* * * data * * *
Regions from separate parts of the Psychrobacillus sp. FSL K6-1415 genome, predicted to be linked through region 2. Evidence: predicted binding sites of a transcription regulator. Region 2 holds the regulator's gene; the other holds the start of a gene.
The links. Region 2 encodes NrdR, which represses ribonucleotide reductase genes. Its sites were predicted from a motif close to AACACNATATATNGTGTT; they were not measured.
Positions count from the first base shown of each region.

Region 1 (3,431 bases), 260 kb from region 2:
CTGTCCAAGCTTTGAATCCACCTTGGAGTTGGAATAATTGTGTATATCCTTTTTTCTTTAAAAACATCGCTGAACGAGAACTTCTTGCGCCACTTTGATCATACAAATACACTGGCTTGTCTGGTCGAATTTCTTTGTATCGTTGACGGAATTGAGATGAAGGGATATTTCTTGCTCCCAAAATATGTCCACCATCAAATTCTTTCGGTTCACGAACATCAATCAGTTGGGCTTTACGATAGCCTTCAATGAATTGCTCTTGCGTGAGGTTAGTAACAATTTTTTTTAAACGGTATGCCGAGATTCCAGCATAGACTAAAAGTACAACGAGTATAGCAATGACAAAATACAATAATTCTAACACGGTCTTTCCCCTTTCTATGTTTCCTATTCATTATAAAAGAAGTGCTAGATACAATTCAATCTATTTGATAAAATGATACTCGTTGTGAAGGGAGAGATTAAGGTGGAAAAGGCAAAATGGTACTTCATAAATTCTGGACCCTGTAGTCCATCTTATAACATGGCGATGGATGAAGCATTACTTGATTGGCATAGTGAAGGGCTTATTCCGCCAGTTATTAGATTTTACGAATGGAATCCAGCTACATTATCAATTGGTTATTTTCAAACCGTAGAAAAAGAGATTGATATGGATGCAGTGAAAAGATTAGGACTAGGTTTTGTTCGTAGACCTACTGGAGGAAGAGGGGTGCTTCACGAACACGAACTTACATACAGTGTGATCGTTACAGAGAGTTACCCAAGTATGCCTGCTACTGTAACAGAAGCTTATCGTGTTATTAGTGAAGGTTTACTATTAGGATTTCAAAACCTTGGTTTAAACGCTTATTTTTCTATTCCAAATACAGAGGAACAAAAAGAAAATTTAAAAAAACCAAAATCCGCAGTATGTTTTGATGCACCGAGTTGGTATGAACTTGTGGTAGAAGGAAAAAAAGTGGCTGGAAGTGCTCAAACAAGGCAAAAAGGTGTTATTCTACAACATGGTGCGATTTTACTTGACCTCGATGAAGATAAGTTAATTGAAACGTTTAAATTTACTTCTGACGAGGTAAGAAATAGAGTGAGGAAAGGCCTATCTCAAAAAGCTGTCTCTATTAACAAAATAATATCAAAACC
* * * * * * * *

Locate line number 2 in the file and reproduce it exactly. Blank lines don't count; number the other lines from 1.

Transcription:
The links. Region 2 encodes NrdR, which represses ribonucleotide reductase genes. Its sites were predicted from a motif close to AACACNATATATNGTGTT; they were not measured.